Helium Shortage Deflates Balloon Race

October 6, 2012 by  

Helium Shortage Deflates Balloon Race, The balloons that cover the walls behind the cash registers at Party City come in all shapes and sizes, but they can’t float. Ghosts, skeletons and other creatures of the night hang from the ceiling and decorate the walls of local party supply store Amols’, but blown-up balloons are not among them.

A worldwide shortage of helium is putting the squeeze on party supply retailers and leaving parents struggling to come up with other d├ęcor and accessories for kids’ parties.

Amid a global series of unfortunate events, suppliers are struggling to keep up with the demands for helium, an element extracted during the production of natural gas.

Industry experts say the helium that’s available is now being prioritized for hospitals and military entities for MRIs, satellites and technology, leaving wholesalers like Helium Xpress and retailers like Party City and Amols’ without helium for their balloons.

It’s affecting their sales, and no one can say for certain when they will get helium again.

“I’ve owned this store for 14 years, and this is the worst it’s been,” said Oren Medellin, owner of Helium Xpress. “If I had known about this, I would’ve sold a couple years ago.”

Most of the world’s helium is produced in the United States, but domestic wildfires and construction delays at plants overseas have strained the world’s supply.

Samuel Burton is the assistant field manager for helium operations at the Bureau of Land Management in Amarillo, which produces about 30 percent of the world’s helium. Burton said a Wyoming plant has been in construction for two years now, but wildfires forced construction to be halted earlier in the year.

They’ve now resumed building, but Burton said their site is not expected to come online for another three months.

A helium plant in Qatar is adding a second stream that would make it among the largest in the world, but it is experiencing construction issues and is not expected to start supplying helium until early spring, Burton said.

As a result, many companies have seen their helium supplies decline during the year, and now most of that supply has diminished.

Joe Lira, executive assistant at the Party City off Culebra Road, said his store hasn’t had helium for three months and was running out on and off for three months preceding that.

Rebecca Flores, floor manager at Amols’, said they haven’t had helium since mid-April, and balloon sales have dropped 50 percent. Medellin from Helium Xpress said his supply has been cut by 80 percent, and last week he ran out entirely.

Lira said Party City usually is inundated with requests for their large mylar balloons, and the store was down about $3,000 for the week because they’re no longer able to fill those orders.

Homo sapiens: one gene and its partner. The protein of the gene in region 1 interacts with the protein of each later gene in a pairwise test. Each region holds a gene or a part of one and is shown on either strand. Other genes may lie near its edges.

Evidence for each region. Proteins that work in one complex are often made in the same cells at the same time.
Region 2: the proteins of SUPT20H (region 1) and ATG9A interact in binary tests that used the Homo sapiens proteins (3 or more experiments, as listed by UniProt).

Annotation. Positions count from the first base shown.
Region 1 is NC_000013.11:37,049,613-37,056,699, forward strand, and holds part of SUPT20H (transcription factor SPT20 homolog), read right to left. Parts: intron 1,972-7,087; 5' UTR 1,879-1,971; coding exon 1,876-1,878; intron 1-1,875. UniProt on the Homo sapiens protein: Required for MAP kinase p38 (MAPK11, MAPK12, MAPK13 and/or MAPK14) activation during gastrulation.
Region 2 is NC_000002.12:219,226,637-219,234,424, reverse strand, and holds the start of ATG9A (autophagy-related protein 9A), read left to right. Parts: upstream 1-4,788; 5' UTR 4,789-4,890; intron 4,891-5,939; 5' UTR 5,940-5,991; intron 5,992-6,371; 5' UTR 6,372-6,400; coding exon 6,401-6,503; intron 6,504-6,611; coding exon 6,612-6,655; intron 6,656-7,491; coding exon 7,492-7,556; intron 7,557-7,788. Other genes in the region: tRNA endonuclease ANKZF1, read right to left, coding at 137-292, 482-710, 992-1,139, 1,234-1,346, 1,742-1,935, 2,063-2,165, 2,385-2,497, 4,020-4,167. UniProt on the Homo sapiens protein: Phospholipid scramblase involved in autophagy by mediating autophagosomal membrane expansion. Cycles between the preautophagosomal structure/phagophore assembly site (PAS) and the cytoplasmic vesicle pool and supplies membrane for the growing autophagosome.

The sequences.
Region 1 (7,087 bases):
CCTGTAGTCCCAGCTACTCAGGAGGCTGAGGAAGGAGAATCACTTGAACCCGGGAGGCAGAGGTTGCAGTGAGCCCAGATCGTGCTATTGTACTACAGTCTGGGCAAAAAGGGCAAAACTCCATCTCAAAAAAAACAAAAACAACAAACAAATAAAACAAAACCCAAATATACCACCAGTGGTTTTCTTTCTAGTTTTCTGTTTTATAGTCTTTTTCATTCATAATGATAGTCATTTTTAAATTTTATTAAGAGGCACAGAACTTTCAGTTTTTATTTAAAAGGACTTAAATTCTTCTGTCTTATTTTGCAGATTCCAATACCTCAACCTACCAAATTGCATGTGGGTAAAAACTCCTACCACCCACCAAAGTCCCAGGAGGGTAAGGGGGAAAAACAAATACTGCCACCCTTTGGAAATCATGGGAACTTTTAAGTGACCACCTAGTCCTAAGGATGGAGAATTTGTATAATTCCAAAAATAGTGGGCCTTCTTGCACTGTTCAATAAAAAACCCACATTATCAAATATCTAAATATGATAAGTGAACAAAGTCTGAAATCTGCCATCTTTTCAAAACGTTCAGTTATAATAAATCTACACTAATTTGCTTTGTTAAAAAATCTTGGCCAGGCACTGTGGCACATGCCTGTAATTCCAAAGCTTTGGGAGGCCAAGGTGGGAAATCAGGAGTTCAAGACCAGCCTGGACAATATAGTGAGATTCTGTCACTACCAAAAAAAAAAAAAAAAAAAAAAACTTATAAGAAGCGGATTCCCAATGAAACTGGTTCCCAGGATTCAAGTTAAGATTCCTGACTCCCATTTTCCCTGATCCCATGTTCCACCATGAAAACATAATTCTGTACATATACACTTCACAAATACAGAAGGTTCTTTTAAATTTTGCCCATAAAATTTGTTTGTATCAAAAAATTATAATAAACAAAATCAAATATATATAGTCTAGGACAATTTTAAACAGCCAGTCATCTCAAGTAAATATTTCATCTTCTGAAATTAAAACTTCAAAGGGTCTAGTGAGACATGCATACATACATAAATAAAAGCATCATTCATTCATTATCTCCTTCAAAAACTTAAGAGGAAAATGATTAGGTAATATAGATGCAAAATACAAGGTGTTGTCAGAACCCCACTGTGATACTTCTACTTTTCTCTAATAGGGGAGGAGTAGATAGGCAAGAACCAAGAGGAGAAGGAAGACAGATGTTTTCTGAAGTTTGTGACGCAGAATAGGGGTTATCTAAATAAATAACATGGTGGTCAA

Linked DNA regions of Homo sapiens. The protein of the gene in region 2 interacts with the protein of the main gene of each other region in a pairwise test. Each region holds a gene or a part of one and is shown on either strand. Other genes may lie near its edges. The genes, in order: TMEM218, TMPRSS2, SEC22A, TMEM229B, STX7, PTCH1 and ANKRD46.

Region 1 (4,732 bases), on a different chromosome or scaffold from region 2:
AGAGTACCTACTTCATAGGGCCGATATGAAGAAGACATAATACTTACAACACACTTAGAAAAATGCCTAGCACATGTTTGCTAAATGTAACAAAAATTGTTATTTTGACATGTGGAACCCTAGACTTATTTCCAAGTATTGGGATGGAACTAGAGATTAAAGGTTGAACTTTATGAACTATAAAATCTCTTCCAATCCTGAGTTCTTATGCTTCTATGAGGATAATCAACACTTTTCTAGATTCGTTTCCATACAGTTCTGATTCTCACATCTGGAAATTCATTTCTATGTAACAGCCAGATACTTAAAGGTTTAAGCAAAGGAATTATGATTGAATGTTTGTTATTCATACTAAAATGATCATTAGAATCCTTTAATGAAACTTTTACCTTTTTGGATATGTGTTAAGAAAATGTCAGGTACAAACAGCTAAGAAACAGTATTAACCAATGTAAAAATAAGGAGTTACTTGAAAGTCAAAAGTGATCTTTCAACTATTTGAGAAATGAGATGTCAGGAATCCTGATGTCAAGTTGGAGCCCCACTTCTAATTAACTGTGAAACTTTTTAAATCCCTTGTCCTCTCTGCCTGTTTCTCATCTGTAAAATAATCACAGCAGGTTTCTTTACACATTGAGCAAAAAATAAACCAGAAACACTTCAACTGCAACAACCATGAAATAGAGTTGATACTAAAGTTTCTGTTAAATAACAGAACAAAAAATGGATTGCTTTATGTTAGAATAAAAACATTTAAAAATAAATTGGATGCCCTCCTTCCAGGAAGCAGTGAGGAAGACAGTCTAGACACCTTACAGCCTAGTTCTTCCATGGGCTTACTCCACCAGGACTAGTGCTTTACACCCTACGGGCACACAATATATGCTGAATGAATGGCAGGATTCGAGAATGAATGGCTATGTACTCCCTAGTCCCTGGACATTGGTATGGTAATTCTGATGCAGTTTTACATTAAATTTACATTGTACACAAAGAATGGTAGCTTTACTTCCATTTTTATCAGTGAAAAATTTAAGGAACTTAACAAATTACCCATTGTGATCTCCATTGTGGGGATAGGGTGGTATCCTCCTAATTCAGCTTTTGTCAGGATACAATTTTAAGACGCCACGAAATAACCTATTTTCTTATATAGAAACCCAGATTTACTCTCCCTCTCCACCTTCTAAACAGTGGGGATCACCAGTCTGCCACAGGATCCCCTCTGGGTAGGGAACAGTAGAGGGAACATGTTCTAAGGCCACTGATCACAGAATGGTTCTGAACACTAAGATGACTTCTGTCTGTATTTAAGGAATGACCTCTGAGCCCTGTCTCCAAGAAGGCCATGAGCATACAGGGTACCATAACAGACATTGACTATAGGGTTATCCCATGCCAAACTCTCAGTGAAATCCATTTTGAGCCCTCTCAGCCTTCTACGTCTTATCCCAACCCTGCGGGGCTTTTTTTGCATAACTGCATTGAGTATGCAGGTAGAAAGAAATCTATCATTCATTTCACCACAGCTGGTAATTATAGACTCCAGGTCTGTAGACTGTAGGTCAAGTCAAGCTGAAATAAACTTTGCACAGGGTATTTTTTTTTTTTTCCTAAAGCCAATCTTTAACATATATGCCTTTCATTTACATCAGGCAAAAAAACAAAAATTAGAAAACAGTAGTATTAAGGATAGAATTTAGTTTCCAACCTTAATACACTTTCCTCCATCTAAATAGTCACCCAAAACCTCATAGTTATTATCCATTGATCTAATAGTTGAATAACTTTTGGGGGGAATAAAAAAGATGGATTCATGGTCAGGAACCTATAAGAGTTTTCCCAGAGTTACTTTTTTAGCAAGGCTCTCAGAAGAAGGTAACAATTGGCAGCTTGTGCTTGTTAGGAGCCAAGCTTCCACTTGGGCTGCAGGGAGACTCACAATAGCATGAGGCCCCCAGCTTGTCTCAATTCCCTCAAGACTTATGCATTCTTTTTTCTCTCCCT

The Mylar balloons on display are now full of nitrogen, which fills them up but lacks helium’s floating capabilities. As an alternative, Lira said his store is pushing balloon bouquets, where nitrogen or air-filled balloons are assembled on balloon sticks.

H-E-B has created balloon sculptures to conserve helium, according to Dya Campos, director of public affairs.

Retailers and wholesalers also are taking a hit by their inability to lease out helium tanks.

Flores said they have to turn away customers every week who go to Amols’ looking to lease one of their helium tanks, which can cost between $40 and $150.

Lira said Party City leased and sold disposable helium tanks as well, but hasn’t had them available, either.

Helium Xpress is getting calls from florists, gift shops, churches, schools and advertisers from as far as Lubbock scavenging for helium.

At the beginning of the year Medellin was selling tanks of helium to businesses for $75, but now it’s up to $135 to offset losses during the times he’s been out of helium and make up for the rising costs to secure it.

Live Oak resident Rose Oatley usually leases out or purchases disposable helium tanks when planning events as president of the Parent Teacher Association for Royal Ridge Elementary. The Pajama Jam event she’s planning calls for about 300 balloons, but now she’ll have to retool her plans.

“I’m a little sad about it because I think it’s going to make our jobs a little bit harder, especially since you could just blow up a few balloons and let them rise on the ceiling and everything would be OK,” Oatley said. “And being a mom and a person with a business and also with the PTA, I live a busy life, and it just makes it so much harder to sit down and come up with other creative ways to plan for this event.”

Oatley also likes to cover the ceiling in balloons for her daughter’s birthday, but after checking in with various party supply stores on Friday and coming up empty handed, Oatley said they’re just going to have to do away with that tradition this Sunday for her 12th birthday party.

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